One of the best parts of ponyplay is the time spent training your ponyboy or ponygirl. But what do you teach your pony? The obvious answer is, well, whatever you want of course. While true, this answer is probably not especially helpful. However, there are quite a few things that nearly every pony should be taught regardless of what type of ponyplay you will engage in.
As rough guideline to help you train your ponyboy or ponygirl, I have separated these general pony play training topics into three sections: basic training, intermediate training, and advanced training.
Below I have listed first these sections on ponyplay training that are generally applicable along with a brief descrption of the topics therein - you can think of this page as a table of contents for training topics. Moreover, since ponyplay training mirrors or is adapted from bio-equine training, you can also check out the myriad resources available on the web for training horses.
At some point, you will want to train your pony in the specifics of his discipline (e.g. pulling a cart if you have a cart pony). Thus, you will want to decide what area(s) of ponyplay is/are most interesting to you and your pony. Of course, a ponyboy or ponygirl is not limited to any one category (i.e. a pony can be both a riding pony and a show pony), so pick any area that's interesting to start. You can always try a different type of pony play later on.
General ponyplay training is beneficial for two main reasons: first, more specific training will build upon these general concepts and thus will implicitly assume you and your pony are familiar with the basics. Second, teaching your pony the basics will allow you and your pony to determine what aspects of ponyplay you find most appealing, which is useful in guiding your decision of what type of pony you want (to be).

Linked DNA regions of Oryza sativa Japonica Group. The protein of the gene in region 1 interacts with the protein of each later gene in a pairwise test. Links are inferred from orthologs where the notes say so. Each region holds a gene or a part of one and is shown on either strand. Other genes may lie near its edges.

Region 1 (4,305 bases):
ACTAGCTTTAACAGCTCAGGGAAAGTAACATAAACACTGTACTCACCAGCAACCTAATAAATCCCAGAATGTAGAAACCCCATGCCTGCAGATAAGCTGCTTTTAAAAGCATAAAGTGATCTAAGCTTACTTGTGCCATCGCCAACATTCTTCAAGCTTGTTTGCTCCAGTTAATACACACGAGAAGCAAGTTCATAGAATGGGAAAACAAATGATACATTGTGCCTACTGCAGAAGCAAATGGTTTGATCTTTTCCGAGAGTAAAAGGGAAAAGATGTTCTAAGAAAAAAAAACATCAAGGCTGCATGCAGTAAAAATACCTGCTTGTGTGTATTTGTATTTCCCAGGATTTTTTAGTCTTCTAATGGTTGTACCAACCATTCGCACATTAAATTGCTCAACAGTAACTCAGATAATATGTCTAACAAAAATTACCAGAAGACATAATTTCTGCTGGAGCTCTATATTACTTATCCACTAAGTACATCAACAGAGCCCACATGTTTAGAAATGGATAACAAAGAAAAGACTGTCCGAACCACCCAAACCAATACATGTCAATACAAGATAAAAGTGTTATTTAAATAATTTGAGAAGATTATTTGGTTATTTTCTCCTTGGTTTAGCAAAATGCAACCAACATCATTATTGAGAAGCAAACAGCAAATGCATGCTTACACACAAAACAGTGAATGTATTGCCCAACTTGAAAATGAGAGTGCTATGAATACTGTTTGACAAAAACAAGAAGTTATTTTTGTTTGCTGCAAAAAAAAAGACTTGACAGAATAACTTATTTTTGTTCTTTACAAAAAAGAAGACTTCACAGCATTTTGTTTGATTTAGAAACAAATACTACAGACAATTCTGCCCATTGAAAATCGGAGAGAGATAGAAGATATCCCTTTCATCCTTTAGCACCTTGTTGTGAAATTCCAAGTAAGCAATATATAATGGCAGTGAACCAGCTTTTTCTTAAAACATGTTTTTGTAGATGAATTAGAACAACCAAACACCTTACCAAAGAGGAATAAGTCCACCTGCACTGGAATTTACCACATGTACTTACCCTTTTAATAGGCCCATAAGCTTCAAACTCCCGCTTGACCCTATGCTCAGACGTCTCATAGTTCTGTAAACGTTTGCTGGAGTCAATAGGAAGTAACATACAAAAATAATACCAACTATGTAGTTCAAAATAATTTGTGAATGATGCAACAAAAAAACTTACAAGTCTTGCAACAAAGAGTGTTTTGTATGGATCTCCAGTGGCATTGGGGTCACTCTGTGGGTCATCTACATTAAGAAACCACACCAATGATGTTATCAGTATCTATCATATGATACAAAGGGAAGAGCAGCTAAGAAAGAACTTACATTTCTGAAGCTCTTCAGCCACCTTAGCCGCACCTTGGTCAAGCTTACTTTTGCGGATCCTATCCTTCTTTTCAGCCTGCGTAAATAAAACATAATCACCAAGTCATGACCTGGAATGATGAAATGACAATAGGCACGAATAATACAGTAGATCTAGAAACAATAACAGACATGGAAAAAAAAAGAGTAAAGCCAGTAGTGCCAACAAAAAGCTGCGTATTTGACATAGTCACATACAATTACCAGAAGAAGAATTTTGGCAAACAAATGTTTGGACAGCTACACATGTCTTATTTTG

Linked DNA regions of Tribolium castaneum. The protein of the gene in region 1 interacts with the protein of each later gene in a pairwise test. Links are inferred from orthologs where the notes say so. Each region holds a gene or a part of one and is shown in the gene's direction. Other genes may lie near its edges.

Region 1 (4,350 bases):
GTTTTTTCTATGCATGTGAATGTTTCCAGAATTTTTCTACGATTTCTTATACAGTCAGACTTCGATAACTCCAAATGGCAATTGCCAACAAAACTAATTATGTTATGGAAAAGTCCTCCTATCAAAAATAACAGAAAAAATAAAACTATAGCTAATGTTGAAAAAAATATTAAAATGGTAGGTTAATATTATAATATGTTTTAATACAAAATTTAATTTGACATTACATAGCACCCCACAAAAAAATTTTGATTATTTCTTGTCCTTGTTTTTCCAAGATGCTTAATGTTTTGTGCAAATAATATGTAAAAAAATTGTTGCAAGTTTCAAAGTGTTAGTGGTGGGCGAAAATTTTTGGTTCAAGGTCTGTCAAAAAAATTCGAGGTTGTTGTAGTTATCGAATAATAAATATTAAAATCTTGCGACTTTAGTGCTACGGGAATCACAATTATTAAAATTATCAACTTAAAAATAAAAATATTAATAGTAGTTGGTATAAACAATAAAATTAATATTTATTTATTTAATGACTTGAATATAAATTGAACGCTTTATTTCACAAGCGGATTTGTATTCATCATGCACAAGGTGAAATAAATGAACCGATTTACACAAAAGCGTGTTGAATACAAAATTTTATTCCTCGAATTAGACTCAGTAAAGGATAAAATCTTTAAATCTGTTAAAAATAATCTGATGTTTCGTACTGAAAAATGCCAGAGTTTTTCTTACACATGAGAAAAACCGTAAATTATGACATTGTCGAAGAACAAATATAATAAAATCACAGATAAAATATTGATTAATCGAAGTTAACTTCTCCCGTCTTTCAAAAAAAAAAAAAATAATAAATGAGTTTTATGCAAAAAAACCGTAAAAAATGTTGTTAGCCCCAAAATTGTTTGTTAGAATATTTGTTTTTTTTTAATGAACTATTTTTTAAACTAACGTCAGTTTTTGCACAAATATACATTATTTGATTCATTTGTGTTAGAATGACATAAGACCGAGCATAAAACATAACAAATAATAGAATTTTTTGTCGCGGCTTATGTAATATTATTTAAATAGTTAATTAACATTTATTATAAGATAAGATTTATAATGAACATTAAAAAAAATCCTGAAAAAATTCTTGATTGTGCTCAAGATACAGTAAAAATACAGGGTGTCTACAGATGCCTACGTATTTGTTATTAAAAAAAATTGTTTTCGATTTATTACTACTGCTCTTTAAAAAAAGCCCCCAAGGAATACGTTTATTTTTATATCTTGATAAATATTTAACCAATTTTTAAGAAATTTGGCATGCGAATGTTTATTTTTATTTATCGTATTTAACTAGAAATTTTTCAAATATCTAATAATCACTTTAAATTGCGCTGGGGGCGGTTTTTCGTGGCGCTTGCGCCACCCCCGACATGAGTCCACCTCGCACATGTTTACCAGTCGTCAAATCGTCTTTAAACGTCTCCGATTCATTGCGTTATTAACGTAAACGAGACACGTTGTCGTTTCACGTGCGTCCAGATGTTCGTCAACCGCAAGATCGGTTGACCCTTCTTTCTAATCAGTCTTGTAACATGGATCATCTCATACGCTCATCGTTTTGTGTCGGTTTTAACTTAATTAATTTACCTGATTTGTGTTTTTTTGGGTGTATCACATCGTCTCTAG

Please do consider safety when engaging in ponyplay.
Currently, I have three sections on general training for your pony. Each section progressively covers more advanced (but still non-specific) ponyplay training topics. Finally, near the bottom of this page I have listed more discipline specific training topics.
Additionally, I've tried to explain in greater depth any given topic for the interested reader. So, here are my sections on pony training and the topics they contain (it may be easier to start from the basic, intermediate, or advanced page and go to specific topics if you are interested):
If you're new to pony play, it's a good idea to start slowly. Ponyplay harnesses are heavy, hot and constricting. Blinders radically reduce a pony's vision, hoof boots are difficult to walk in, and having one's arms restrained drastically compromises a pony's ability to balance.
Once you feel your pony has learned the basics, or if you just want to try new things (remember ponyplay is about what is fun & safe, not sticking to rigid structure (unless this is fun to you of course)!), it may be appropriate to diverge into more specialized training. Anyway, your pony is likely now comfortable working with a bit in his mouth (and restrained arms if you have a two legged pony and you want the arms restrained), so let's try out some other stuff: